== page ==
I saw a video posted by Art of Coaching claiming to show an activity to help players work on reaction times. You may have seen it, or something like it before. Here’s how it goes.

A player stands with their back to the coach. The coach says “Go” to them. That’s the player’s signal to turn around, during which time the coach is throwing a ball at them. The objective is for the player to catch the ball. Later, the coaches changes the throws to hit balls, and the catch to a dig.

How much value do you think I give to this kind of exercise?

If you guessed little to none, you’d be right.

First, two immediate issues. One is that catching is not part of volleyball at all, so why would we ever work on that? The other is that the coach has only one player at a time working, which is far from ideal in terms of using time wisely.

This exercise has a lot in common with the shower curtain and facing away ones I talk about here – other types of blind drills. By that I mean it removes the visual cues the players need to learn to pick up on to read and anticipate (unfortunately, even top levels players seem to think they are useful).

At the same time it doesn’t feature anything to develop the physical capacity to move more explosively. As I mentioned in this post, those are the two main ways you improve reactions.

Basically, these are “find the ball” exercises. Volleyball doesn’t feature this kind of activity. The closest thing is blockers having to pick up the dig as they come down from their jump and transition to attack or set. If you want to train players to find the ball then put them in those block-transition situations. That way they’ll be working on picking up the ball in the right context. They’ll also be working on good (hopefully) transitions, so you’ll be multi-tasking. Moreover, you’ll have multiple players working at the same time, which means more efficient training.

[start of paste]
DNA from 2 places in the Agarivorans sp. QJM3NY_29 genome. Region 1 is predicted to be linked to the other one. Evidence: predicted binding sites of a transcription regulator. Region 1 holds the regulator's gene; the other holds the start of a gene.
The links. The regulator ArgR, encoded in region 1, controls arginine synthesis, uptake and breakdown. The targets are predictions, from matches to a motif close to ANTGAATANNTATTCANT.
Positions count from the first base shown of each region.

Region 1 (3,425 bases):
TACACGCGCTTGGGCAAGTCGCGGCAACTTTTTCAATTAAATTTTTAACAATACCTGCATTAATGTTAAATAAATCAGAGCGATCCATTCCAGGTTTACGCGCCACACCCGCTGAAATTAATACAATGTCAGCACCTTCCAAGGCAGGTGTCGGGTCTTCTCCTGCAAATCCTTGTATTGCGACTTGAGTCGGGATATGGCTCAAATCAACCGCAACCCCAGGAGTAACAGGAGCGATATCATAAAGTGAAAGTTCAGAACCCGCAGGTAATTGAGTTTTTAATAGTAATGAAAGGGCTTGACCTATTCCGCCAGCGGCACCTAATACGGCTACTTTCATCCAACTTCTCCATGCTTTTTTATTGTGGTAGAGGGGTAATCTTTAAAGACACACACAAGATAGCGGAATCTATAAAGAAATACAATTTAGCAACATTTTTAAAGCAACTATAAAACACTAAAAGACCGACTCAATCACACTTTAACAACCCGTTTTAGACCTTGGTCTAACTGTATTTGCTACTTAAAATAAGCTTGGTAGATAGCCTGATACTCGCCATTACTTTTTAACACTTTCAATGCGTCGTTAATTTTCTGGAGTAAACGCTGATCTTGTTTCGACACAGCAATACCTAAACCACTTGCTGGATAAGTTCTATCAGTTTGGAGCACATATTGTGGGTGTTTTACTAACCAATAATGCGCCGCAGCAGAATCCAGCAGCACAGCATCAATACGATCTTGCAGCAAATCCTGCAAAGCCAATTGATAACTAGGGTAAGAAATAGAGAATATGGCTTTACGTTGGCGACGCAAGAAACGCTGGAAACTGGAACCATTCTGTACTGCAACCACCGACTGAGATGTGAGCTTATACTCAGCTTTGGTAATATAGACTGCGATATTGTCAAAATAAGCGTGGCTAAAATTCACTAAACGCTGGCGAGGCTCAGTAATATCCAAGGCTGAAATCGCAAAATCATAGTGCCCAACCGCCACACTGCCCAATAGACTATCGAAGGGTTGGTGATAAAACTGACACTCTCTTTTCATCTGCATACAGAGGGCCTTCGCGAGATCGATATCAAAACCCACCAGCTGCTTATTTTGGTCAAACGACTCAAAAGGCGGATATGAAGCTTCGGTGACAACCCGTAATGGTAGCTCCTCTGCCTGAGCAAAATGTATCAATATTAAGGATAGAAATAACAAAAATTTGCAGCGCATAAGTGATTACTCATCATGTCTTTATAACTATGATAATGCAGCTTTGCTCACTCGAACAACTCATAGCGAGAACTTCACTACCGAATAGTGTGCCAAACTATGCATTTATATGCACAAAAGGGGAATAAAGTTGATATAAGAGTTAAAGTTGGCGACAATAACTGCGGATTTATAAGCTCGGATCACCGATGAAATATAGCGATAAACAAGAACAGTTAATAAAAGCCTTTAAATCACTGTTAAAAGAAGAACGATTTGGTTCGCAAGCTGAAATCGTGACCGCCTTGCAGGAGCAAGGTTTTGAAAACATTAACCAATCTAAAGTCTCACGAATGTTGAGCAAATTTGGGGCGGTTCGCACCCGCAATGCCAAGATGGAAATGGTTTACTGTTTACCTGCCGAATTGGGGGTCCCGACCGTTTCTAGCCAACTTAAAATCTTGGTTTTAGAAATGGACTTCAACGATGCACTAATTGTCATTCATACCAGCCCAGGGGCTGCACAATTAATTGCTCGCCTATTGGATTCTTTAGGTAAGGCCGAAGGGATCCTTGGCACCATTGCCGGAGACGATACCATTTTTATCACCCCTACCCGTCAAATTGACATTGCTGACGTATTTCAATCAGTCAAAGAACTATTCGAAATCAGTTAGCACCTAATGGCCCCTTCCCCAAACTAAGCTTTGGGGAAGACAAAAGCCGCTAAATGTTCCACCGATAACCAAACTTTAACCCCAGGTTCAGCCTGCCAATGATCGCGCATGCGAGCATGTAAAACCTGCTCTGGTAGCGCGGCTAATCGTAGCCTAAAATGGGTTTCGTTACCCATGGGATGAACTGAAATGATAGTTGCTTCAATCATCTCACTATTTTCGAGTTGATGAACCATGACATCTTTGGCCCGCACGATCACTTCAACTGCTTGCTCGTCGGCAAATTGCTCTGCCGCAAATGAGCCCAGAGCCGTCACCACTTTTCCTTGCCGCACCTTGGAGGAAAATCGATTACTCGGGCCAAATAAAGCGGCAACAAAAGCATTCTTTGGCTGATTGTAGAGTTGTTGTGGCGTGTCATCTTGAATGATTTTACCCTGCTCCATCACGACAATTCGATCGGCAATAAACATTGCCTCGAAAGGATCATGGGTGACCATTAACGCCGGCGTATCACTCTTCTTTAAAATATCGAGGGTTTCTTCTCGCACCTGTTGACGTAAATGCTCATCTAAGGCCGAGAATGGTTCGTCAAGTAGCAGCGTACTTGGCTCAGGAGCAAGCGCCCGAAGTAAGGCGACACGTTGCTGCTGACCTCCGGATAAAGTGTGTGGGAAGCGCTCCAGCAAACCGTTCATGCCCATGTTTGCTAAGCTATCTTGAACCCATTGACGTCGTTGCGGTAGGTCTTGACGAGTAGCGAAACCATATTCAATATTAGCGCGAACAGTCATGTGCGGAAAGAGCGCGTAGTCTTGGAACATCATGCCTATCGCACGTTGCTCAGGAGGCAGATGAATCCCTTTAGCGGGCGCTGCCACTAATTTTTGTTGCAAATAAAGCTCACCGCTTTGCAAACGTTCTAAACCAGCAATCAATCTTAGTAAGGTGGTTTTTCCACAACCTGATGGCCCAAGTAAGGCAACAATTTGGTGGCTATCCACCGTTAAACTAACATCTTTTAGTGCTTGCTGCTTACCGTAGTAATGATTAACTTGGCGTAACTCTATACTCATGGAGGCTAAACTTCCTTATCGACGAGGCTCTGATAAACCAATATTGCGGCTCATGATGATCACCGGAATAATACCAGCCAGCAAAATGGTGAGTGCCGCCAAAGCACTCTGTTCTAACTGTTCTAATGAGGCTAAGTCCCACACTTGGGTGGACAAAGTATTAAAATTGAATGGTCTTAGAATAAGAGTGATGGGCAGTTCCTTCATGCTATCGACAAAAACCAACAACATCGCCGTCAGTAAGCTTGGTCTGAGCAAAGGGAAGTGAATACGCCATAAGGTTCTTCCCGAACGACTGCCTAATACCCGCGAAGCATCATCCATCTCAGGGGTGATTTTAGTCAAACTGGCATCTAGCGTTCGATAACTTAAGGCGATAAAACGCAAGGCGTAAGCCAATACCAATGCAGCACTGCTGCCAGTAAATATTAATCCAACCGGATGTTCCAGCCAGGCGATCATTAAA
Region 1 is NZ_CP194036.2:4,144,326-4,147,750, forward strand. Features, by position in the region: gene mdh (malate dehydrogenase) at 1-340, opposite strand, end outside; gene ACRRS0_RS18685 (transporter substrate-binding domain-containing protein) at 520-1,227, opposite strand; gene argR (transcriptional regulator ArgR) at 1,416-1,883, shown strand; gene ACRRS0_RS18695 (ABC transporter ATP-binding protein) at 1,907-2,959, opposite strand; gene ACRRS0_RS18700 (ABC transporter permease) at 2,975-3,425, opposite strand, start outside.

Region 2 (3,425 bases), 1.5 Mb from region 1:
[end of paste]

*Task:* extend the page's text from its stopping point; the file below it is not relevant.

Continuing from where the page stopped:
Now, if you’re working with young kids this might be a worthwhile kind of exercise as part of a general physical literacy program. If not, though, it’s very likely a waste of time. Better to work on developing the players’ reading skills.

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John Forman
John Forman

John is currently the Talent Strategy Manager (oversees the national teams) and Indoor Performance Director for Volleyball England, as well as Global Director for Volleyball for Nation Academy. His volleyball coaching experience includes all three NCAA divisions, plus Junior College, in the US; university and club teams in the UK; professional coaching in Sweden; and both coaching and club management at the Juniors level. He's also been a visiting coach at national team, professional club, and juniors programs in several countries. Learn more on his bio page.

    3 replies to "Blind drills don’t help reaction time"

    • Jorge Rodriguez

      Respectfully disagree with you saying blind drills have little to none value for reaction time improvement.

      My point: those drills help with the “physical capacity to move faster” as you call it.
      Blind drills are simply an adaptation of a speed/plyometric training being applied to a game like situation.

      I agree reading the cues is the main factor in improving reaction time, but I won’t diminish the value of blind drills.

    • Jorge Rodriguez

      Also, I have the feeling you haven’t work with little ones, have you?

      Catching the ball even isn’t part of the volleyball game structure, is a great tool for teaching beginners IMO.

      There is also a lot of countries around the world where they have “Catchball” tournaments for really young ages

      • John Forman

        Jorge – Please read the first sentence of the last paragraph.

Please share your own ideas and opinions.